3 – All rapid transit boondoggles:
In a handful of very dense urban areas around the U.S., fast intercity trains make economic sense. But most light rail schemes, along with laughably absurd “streetcar” schemes that actually block urban lanes sorely needed by vehicles, do not achieve levels of ridership that even begin to justify their construction when the alternative is using that money for better, wider connector roads and freeways. The impact of ride sharing apps, the advent of non-polluting cars, and the option of using buses to accomplish mass transit goals all speak to the superior versatility of roads over rail for urban transportation.
So why do California’s cities continue to poor billions into light rail and streetcars, when that money could be used to unclog the roads?
To reiterate: The public sector unions that run California want tens of thousands of new public employees to operate the trains and streetcars, maintain them, maintain the tracks, and provide security, running up staggering annual deficits. But doing this means that public sector union membership – hence public sector union power – will increase.
4 – CEQA reform so people can live closer to the jobs:
The median home value in the United States today is $202,700. The median home value in California today is $509,600, 2.5 times as much! There is no shortage of land in California, and the alleged shortages of energy and water are self-inflicted as the result of policies enacted by California’s state legislature. But instead of reforming California’s Environmental Quality Act, SB 375, AB 32, and countless other laws that have made building homes in California nearly impossible, California’s legislature is doubling down on more government solutions – primarily to subsidize either extremely high density housing, or subsidized housing for the economically disadvantaged, or both.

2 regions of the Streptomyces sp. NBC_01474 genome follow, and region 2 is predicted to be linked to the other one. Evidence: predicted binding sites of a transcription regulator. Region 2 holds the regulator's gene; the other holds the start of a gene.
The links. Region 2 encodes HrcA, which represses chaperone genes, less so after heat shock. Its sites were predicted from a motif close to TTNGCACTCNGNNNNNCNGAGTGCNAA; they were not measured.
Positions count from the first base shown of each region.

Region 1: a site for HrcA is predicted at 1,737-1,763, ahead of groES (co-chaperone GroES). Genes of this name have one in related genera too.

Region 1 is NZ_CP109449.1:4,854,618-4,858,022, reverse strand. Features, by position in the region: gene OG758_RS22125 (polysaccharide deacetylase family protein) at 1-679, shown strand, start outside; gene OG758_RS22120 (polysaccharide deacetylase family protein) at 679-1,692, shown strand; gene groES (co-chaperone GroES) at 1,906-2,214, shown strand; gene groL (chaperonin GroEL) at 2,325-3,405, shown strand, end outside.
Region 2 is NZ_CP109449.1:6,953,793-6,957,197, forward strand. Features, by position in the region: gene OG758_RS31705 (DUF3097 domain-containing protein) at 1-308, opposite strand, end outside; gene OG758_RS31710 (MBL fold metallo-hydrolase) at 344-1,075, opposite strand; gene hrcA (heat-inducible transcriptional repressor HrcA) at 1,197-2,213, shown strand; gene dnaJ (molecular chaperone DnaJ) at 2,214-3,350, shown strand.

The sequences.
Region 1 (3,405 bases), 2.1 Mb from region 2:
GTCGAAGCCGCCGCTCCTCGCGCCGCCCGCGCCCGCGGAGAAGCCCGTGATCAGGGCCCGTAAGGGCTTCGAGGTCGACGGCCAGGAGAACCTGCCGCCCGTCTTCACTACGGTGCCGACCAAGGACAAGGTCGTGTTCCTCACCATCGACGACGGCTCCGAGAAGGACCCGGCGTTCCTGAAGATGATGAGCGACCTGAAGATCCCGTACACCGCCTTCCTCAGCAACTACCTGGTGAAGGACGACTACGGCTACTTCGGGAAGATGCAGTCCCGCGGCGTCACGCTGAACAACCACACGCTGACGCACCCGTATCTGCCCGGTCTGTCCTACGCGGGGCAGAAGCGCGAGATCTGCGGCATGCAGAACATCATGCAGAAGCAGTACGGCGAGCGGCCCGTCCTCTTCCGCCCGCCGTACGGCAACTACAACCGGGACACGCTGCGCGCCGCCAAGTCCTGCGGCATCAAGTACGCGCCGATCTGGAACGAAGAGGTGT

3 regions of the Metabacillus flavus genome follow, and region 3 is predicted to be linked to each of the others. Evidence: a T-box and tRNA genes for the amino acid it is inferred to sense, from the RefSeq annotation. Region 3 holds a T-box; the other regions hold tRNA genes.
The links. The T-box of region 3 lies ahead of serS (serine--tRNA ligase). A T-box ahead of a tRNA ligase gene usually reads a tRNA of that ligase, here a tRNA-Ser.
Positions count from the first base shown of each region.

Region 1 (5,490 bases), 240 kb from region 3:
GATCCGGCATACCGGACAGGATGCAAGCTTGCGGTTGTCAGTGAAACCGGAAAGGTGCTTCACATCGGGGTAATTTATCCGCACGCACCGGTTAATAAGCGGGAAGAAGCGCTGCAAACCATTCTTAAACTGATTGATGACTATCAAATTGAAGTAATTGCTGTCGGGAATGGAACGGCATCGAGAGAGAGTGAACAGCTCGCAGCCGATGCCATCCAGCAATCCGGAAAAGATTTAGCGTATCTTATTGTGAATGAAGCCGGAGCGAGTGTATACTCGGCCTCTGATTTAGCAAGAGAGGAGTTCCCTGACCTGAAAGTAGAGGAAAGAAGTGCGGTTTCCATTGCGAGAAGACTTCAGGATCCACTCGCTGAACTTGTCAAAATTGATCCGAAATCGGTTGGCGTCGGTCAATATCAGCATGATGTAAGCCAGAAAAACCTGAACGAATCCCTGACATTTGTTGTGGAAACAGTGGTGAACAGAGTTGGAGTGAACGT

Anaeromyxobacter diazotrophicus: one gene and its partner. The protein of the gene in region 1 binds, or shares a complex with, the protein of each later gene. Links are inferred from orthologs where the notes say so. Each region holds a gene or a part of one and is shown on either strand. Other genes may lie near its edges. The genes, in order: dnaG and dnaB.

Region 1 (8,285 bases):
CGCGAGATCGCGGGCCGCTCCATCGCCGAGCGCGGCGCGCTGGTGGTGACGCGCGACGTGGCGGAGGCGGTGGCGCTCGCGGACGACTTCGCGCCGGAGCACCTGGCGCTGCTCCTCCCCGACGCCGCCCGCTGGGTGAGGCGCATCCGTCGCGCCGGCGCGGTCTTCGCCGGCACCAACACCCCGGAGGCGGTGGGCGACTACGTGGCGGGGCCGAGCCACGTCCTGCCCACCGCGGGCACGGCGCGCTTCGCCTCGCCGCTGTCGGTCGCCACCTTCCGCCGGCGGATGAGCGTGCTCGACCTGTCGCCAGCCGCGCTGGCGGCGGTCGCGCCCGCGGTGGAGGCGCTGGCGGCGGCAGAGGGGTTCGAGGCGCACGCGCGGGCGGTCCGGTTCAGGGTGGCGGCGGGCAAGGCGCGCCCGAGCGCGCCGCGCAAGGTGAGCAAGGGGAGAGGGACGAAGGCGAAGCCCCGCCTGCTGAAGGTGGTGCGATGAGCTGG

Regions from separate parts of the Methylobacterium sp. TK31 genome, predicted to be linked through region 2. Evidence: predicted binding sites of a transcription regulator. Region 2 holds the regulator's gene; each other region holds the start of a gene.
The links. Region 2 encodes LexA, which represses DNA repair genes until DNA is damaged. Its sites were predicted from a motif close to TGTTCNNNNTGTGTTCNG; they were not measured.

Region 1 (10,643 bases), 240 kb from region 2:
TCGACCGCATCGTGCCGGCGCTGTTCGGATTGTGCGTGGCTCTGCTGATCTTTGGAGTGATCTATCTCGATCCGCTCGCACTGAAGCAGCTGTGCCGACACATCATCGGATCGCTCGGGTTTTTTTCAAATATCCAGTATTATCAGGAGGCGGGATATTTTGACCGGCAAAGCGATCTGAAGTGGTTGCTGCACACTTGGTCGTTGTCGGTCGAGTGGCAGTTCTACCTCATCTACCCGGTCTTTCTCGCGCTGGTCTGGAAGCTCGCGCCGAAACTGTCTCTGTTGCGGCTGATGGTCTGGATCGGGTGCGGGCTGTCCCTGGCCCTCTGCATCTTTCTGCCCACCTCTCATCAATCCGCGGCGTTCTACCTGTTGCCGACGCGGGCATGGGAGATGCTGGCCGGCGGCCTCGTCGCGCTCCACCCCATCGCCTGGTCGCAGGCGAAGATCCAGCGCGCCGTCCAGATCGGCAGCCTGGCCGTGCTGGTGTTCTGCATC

None of this is necessary. Outside of California’s major urban centers, there is no reason homes cannot be profitably built and sold at a median price of $202,700, and there is no reason the people living in those homes cannot drive or ride share to work on fast, unclogged freeways.
But California’s public sector unions want more regulations on home building, and they want more subsidized public housing. Because those solutions, even though inadequate and coercive, enable them to hire vast new bureaucracies to enforce the many regulations and administer the public assets. Unleashing the private sector to build affordable homes in a competitive market would rob these unions of their opportunity to acquire more power. It’s that simple.
5 – Insatiable appetite for pension fund contributions:
According to a California Policy Center study, taking barely adequate annual employer pension contributions into account, the average unionized state/local government worker in California makes over $120,000 per year in pay and benefits. But to adequately fund their promised pension benefits, employers will need to pay at least another $20,000 per employee to the pension funds. This funding gap, which equates to over $20 billion per year, is the additional amount that is required to cover the difference between how much California’s public employee pension funds currently collect from taxpayers, and how much they need to collect to keep the promises that union controlled politicians have made to the government unions they “negotiate” with. That is a best-case scenario.